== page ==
Synchronization of Current Oscillations in Dual-Anode Dissolution System in the Presence of a Common Cathode Electrode

Tuesday, 26 May 2015
Salon C (Hilton Chicago)
M. J. Hankins, M. Wickramasinghe (Saint Louis University), and I. Z. Kiss (Department of Chemistry, Saint Louis University)
The coupling behavior of multiple working electrodes with a reference and counter electrode has been explored in several different electrochemical systems [1, 2].  Many phenomena are known to exist at far-from-equilibrium conditions such as in-phase[3, 4], anti-phase[3],  and out-of-phase[5] synchronization, clustering[6], and chimera states [7, 8].  Large majority of these studies was performed in the traditional ‘three-electrode’ configuration with reference, counter, and a multi-electrode array as a working electrode. The coupling among the working electrodes typically occurs through an external resistance interface [9] or through potential drops in the electrolyte [10]. 

In this contribution, we explore the nonlinear dynamics of oscillatory Ni dissolution in a dual anode system; instead of the traditional reference/counter electrodes, we apply a single nickel cathode. With increasing the cathode size we see a transition from desynchronized through partially synchronized to fully synchronized behavior of the current oscillations of the anodes. The experiments thus imply that changing the cathode size affects the coupling between the anodes. Similar transition was seen when the cathode size was kept constant, but the individual resistances attached to the anodes were varied.  The synchronization transitions were interpreted by the charge transfer resistance of the cathode, which inherently couples the electrodes. Further experimentation has shown that similar transitions can be seen with other cathodes (e.g., Pt, glassy carbon, and tin).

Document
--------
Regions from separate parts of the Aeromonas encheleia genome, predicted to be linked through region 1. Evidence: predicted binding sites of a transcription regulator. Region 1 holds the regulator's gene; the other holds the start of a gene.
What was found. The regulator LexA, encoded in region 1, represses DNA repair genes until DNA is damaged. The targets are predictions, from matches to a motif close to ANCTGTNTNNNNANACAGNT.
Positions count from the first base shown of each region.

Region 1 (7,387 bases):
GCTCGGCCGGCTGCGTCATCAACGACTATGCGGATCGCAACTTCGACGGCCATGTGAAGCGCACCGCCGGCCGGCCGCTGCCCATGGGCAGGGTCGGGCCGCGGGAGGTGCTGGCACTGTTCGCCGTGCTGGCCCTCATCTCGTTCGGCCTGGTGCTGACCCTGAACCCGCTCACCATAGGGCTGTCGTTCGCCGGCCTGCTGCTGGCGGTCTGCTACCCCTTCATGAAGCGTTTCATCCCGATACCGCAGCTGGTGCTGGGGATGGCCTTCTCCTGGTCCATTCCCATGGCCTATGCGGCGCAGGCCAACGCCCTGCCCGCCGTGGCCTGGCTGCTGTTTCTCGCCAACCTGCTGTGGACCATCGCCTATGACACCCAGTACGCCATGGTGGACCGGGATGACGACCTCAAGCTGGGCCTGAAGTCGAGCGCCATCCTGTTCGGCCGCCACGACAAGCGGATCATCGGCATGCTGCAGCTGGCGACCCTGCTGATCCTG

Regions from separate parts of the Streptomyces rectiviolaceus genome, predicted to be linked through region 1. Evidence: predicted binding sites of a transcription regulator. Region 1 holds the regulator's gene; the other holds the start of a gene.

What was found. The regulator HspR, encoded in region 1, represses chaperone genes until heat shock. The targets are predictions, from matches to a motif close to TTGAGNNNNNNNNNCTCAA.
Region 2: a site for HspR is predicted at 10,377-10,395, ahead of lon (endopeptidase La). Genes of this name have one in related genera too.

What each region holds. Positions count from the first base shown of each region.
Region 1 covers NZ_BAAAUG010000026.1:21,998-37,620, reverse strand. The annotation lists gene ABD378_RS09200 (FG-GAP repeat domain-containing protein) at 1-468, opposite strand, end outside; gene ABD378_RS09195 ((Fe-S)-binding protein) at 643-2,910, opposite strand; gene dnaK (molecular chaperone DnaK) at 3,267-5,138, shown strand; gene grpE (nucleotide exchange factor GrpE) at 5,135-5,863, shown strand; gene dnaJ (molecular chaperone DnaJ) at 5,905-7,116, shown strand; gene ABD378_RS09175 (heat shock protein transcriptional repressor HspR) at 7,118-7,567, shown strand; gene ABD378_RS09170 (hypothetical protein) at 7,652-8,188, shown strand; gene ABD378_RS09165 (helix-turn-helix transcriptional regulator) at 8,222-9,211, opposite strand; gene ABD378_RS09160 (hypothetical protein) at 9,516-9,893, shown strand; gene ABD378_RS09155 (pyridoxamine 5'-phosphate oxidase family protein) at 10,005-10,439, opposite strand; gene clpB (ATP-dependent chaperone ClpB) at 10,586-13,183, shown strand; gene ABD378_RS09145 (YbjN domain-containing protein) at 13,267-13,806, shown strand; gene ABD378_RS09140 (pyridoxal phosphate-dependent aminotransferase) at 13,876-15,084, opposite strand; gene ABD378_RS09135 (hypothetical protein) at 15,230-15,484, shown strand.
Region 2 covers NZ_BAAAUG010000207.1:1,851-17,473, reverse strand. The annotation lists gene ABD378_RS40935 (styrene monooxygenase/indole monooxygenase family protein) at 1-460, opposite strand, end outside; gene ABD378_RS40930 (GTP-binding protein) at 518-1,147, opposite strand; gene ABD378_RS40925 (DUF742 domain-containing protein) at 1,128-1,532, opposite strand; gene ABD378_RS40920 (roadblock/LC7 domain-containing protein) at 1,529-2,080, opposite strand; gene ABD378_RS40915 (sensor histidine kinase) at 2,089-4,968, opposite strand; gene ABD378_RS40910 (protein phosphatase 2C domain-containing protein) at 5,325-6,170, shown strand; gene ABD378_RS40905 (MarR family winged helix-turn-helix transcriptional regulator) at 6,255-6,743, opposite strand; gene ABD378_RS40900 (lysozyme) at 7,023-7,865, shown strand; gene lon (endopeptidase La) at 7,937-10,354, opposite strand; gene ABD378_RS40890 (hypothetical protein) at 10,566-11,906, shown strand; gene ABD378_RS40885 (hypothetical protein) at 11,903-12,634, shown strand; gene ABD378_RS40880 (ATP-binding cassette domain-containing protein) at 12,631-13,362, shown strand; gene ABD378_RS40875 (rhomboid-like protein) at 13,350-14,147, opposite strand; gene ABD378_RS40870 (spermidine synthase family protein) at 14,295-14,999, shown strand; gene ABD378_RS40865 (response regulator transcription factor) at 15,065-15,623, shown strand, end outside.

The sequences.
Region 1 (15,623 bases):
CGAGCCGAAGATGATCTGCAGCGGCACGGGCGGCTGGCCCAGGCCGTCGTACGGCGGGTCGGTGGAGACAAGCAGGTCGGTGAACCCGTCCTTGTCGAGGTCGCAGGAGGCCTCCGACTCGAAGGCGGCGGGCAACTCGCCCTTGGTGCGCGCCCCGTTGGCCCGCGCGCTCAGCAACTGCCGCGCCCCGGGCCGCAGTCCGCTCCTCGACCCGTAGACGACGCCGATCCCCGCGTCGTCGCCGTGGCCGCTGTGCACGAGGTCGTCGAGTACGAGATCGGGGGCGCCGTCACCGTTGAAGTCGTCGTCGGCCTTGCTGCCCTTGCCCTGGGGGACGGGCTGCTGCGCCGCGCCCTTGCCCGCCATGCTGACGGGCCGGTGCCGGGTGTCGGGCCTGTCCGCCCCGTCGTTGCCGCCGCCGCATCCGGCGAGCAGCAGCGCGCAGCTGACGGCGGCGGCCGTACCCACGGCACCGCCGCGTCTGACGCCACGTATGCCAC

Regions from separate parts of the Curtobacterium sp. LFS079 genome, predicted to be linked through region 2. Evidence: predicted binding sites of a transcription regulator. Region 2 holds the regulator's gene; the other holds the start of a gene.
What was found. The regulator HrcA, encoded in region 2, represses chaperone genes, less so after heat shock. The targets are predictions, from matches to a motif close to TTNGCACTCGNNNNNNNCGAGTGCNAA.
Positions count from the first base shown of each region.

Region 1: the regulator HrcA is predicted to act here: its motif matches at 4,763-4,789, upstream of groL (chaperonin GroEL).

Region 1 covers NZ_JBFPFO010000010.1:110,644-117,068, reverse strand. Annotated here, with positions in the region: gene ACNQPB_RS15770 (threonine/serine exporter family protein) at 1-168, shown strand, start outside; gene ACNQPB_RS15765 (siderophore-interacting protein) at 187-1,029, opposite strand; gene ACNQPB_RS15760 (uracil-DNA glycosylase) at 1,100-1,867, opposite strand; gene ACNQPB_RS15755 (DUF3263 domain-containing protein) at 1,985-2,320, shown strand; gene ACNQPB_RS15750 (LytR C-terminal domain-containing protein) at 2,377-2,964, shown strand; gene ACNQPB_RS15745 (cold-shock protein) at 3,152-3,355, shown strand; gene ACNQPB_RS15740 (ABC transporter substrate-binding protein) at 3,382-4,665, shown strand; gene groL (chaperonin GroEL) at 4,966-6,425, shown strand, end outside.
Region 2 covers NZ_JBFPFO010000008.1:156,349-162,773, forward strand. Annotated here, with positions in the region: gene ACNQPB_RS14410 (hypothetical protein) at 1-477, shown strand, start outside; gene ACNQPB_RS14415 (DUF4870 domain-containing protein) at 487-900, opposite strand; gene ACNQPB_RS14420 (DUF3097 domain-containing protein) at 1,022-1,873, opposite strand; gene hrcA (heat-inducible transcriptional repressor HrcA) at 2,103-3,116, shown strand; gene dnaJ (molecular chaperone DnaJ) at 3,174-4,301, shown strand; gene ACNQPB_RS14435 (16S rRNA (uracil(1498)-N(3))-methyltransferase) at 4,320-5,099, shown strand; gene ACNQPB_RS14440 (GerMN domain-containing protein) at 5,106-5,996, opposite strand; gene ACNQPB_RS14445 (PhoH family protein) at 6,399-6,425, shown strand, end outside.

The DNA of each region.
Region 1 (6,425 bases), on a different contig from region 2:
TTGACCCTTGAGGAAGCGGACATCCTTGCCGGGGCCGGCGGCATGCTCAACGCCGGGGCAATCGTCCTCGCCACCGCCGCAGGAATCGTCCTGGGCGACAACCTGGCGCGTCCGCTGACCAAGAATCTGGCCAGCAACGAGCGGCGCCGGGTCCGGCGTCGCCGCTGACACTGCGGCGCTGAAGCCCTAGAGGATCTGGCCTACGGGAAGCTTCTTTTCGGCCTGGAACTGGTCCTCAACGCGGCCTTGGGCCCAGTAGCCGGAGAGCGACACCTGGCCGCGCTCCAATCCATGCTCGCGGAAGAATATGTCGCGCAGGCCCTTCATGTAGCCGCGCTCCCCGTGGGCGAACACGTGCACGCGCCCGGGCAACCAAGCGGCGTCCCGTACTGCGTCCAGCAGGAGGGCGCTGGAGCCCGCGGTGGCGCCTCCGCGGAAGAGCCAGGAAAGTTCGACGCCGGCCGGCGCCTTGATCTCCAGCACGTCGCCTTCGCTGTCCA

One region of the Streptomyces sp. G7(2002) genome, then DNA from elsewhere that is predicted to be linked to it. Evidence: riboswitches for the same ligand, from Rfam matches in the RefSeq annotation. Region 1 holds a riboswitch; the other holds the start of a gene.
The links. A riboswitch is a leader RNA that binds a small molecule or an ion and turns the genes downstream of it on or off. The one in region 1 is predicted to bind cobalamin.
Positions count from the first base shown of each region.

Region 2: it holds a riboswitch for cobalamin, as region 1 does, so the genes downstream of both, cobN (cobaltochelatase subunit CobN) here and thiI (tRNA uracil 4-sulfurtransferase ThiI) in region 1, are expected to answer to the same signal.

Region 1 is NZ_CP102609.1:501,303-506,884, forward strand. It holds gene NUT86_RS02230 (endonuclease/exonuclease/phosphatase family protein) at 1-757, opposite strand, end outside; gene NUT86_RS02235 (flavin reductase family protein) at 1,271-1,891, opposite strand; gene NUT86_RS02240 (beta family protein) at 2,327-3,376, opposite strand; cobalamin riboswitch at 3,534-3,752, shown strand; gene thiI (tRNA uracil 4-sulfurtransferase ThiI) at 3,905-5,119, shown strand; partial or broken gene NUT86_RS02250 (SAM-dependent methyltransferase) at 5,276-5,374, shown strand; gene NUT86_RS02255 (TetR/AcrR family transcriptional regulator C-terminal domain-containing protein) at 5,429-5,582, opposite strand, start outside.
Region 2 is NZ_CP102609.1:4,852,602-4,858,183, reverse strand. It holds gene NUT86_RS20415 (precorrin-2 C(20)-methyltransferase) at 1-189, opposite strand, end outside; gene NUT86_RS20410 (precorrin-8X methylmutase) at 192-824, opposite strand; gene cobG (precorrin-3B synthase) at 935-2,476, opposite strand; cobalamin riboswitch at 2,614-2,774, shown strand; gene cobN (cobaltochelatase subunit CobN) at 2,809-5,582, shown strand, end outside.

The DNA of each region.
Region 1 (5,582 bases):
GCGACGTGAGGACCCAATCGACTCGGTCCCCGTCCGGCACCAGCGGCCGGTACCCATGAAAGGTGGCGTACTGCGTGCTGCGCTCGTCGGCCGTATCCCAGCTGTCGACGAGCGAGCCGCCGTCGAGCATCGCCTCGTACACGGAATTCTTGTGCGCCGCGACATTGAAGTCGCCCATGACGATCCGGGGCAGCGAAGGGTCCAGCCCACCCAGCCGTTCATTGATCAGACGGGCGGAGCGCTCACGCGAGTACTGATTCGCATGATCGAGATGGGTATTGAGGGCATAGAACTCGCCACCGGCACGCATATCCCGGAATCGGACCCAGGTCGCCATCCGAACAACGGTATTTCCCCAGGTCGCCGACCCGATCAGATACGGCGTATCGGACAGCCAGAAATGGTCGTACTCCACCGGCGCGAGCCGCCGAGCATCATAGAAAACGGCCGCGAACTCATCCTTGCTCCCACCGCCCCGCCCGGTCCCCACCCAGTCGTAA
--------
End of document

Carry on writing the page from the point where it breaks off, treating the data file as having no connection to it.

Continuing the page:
The experiments thus show that the nonlinear behavior of a complex cathode-anode cell can be greatly simplified when majority of the overpotential is due to driving the anodic reactions to a far-from equilibrium state, while the relatively simple cathode (with small overpotential and fast kinetics) acts as a coupling element between the anodes. Such simplification can be a useful tool for interpreting the complex kinetic behaviors of galvanic and electrolytic cells that have time-scale separations between the cathodic and anodic processes.

1.            Kiss, I.Z. and J.L. Hudson, Phase synchronization of nonidentical chaotic electrochemical oscillators. PCCP, 2002. 4(12): p. 2638-2647.

2.            Cruz, J.M., M. Rivera, and P. Parmananda, Experimental observation of different types of chaotic synchronization in an electrochemical cell. Physical Review E, 2007. 75(3): p. 035201.

3.            Kiss, I.Z., Y. Zhai, and J.L. Hudson, Predicting mutual entrainment of oscillators with experiment-based phase models. Phys. Rev. Lett., 2005. 94(24): p. 248301.

4.            Kiss, I.Z. and J.L. Hudson, Phase synchronization and suppression of chaos through intermittency in forcing of an electrochemical oscillator. Physical Review E, 2001. 64(4): p. 046215.

5.            Kiss, I.Z., Q. Lv, and J.L. Hudson, Synchronization of non-phase-coherent chaotic electrochemical oscillations. Physical Review E, 2005. 71(3): p. 035201.

6.            Wang, W., I.Z. Kiss, and J.L. Hudson, Experiments on arrays of globally coupled chaotic electrochemical oscillators: Synchronization and clustering. Chaos, 2000. 10(1): p. 248-256.

7.            Wickramasinghe, M. and I.Z. Kiss, Spatially organized dynamical states in chemical oscillator networks: Synchronization, dynamical differentiation, and chimera patterns. PloS one, 2013. 8(11): p. e80586.

8.            Wickramasinghe, M. and I.Z. Kiss, Spatially organized partial synchronization through the chimera mechanism in a network of electrochemical reactions. PCCP, 2014. 16(34): p. 18360-18369.

9.            Kiss, I.Z., W. Wang, and J.L. Hudson, Experiments on arrays of globally coupled periodic electrochemical oscillators. J. Phys. Chem. B, 1999. 103(51): p. 11433-11444.

10.          Jain, S., et al., The effect of IR compensation on stationary and oscillatory patterns in dual-electrode metal dissolution systems. Electrochim. Acta, 2009. 55: p. 363-373.